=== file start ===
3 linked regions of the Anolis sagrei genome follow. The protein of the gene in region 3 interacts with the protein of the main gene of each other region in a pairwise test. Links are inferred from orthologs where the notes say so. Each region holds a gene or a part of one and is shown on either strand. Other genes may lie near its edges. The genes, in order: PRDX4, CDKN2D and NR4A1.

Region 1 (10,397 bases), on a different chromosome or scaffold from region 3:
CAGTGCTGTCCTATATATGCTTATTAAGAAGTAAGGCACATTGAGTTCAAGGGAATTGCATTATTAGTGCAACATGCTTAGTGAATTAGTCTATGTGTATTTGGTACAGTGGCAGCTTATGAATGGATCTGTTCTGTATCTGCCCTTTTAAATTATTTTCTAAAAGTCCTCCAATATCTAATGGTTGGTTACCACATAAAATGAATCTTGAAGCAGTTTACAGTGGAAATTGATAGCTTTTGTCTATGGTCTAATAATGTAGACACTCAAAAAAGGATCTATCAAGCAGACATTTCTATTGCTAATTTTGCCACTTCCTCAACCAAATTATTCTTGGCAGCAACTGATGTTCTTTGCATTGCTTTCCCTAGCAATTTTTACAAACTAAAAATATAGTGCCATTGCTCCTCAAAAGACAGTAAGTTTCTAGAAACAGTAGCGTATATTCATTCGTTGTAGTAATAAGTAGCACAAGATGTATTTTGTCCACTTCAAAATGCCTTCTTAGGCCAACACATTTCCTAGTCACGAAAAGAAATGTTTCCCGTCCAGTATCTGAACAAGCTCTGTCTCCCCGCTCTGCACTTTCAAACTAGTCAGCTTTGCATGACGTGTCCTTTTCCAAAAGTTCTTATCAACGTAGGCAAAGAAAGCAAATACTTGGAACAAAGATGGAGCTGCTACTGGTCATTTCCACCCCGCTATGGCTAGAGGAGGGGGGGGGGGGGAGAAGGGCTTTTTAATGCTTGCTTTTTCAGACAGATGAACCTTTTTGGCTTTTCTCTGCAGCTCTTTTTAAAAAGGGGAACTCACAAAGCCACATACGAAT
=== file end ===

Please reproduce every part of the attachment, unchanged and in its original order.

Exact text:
3 linked regions of the Anolis sagrei genome follow. The protein of the gene in region 3 interacts with the protein of the main gene of each other region in a pairwise test. Links are inferred from orthologs where the notes say so. Each region holds a gene or a part of one and is shown on either strand. Other genes may lie near its edges. The genes, in order: PRDX4, CDKN2D and NR4A1.

Region 1 (10,397 bases), on a different chromosome or scaffold from region 3:
CAGTGCTGTCCTATATATGCTTATTAAGAAGTAAGGCACATTGAGTTCAAGGGAATTGCATTATTAGTGCAACATGCTTAGTGAATTAGTCTATGTGTATTTGGTACAGTGGCAGCTTATGAATGGATCTGTTCTGTATCTGCCCTTTTAAATTATTTTCTAAAAGTCCTCCAATATCTAATGGTTGGTTACCACATAAAATGAATCTTGAAGCAGTTTACAGTGGAAATTGATAGCTTTTGTCTATGGTCTAATAATGTAGACACTCAAAAAAGGATCTATCAAGCAGACATTTCTATTGCTAATTTTGCCACTTCCTCAACCAAATTATTCTTGGCAGCAACTGATGTTCTTTGCATTGCTTTCCCTAGCAATTTTTACAAACTAAAAATATAGTGCCATTGCTCCTCAAAAGACAGTAAGTTTCTAGAAACAGTAGCGTATATTCATTCGTTGTAGTAATAAGTAGCACAAGATGTATTTTGTCCACTTCAAAATGCCTTCTTAGGCCAACACATTTCCTAGTCACGAAAAGAAATGTTTCCCGTCCAGTATCTGAACAAGCTCTGTCTCCCCGCTCTGCACTTTCAAACTAGTCAGCTTTGCATGACGTGTCCTTTTCCAAAAGTTCTTATCAACGTAGGCAAAGAAAGCAAATACTTGGAACAAAGATGGAGCTGCTACTGGTCATTTCCACCCCGCTATGGCTAGAGGAGGGGGGGGGGGGGAGAAGGGCTTTTTAATGCTTGCTTTTTCAGACAGATGAACCTTTTTGGCTTTTCTCTGCAGCTCTTTTTAAAAAGGGGAACTCACAAAGCCACATACGAAT